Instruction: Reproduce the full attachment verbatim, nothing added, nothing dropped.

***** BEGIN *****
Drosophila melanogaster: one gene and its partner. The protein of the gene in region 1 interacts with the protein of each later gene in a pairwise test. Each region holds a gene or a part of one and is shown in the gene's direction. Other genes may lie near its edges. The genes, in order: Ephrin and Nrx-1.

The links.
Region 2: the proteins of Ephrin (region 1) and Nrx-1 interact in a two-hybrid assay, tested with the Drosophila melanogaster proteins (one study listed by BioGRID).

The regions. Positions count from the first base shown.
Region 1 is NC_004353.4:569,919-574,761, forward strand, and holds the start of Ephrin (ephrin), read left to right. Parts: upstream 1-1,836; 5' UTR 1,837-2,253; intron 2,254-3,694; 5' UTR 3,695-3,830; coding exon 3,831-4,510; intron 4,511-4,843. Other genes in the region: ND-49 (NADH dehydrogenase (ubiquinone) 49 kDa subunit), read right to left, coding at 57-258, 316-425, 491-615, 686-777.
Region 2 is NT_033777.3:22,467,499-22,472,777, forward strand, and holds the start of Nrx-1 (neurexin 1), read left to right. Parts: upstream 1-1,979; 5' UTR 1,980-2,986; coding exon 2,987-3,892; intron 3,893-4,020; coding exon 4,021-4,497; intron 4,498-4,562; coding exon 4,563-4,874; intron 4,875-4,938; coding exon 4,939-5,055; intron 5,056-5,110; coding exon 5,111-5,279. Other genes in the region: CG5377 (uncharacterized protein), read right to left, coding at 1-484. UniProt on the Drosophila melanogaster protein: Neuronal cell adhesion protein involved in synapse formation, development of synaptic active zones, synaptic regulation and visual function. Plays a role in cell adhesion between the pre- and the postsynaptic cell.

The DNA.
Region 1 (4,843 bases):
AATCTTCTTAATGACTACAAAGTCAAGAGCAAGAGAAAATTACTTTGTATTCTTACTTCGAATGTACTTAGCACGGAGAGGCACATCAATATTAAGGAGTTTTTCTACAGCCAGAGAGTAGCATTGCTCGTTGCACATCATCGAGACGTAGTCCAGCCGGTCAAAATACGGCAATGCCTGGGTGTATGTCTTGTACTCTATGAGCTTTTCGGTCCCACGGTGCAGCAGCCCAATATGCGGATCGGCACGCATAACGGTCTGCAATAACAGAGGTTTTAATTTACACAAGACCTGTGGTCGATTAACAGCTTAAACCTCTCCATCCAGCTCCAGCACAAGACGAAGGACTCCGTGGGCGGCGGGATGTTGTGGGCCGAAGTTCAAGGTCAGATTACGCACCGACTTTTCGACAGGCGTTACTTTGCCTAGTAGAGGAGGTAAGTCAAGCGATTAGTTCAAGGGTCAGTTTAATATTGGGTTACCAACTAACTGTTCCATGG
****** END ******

Drosophila melanogaster: one gene and its partner. The protein of the gene in region 1 interacts with the protein of each later gene in a pairwise test. Each region holds a gene or a part of one and is shown in the gene's direction. Other genes may lie near its edges. The genes, in order: Ephrin and Nrx-1.

The links.
Region 2: the proteins of Ephrin (region 1) and Nrx-1 interact in a two-hybrid assay, tested with the Drosophila melanogaster proteins (one study listed by BioGRID).

The regions. Positions count from the first base shown.
Region 1 is NC_004353.4:569,919-574,761, forward strand, and holds the start of Ephrin (ephrin), read left to right. Parts: upstream 1-1,836; 5' UTR 1,837-2,253; intron 2,254-3,694; 5' UTR 3,695-3,830; coding exon 3,831-4,510; intron 4,511-4,843. Other genes in the region: ND-49 (NADH dehydrogenase (ubiquinone) 49 kDa subunit), read right to left, coding at 57-258, 316-425, 491-615, 686-777.
Region 2 is NT_033777.3:22,467,499-22,472,777, forward strand, and holds the start of Nrx-1 (neurexin 1), read left to right. Parts: upstream 1-1,979; 5' UTR 1,980-2,986; coding exon 2,987-3,892; intron 3,893-4,020; coding exon 4,021-4,497; intron 4,498-4,562; coding exon 4,563-4,874; intron 4,875-4,938; coding exon 4,939-5,055; intron 5,056-5,110; coding exon 5,111-5,279. Other genes in the region: CG5377 (uncharacterized protein), read right to left, coding at 1-484. UniProt on the Drosophila melanogaster protein: Neuronal cell adhesion protein involved in synapse formation, development of synaptic active zones, synaptic regulation and visual function. Plays a role in cell adhesion between the pre- and the postsynaptic cell.

The DNA.
Region 1 (4,843 bases):
AATCTTCTTAATGACTACAAAGTCAAGAGCAAGAGAAAATTACTTTGTATTCTTACTTCGAATGTACTTAGCACGGAGAGGCACATCAATATTAAGGAGTTTTTCTACAGCCAGAGAGTAGCATTGCTCGTTGCACATCATCGAGACGTAGTCCAGCCGGTCAAAATACGGCAATGCCTGGGTGTATGTCTTGTACTCTATGAGCTTTTCGGTCCCACGGTGCAGCAGCCCAATATGCGGATCGGCACGCATAACGGTCTGCAATAACAGAGGTTTTAATTTACACAAGACCTGTGGTCGATTAACAGCTTAAACCTCTCCATCCAGCTCCAGCACAAGACGAAGGACTCCGTGGGCGGCGGGATGTTGTGGGCCGAAGTTCAAGGTCAGATTACGCACCGACTTTTCGACAGGCGTTACTTTGCCTAGTAGAGGAGGTAAGTCAAGCGATTAGTTCAAGGGTCAGTTTAATATTGGGTTACCAACTAACTGTTCCATGG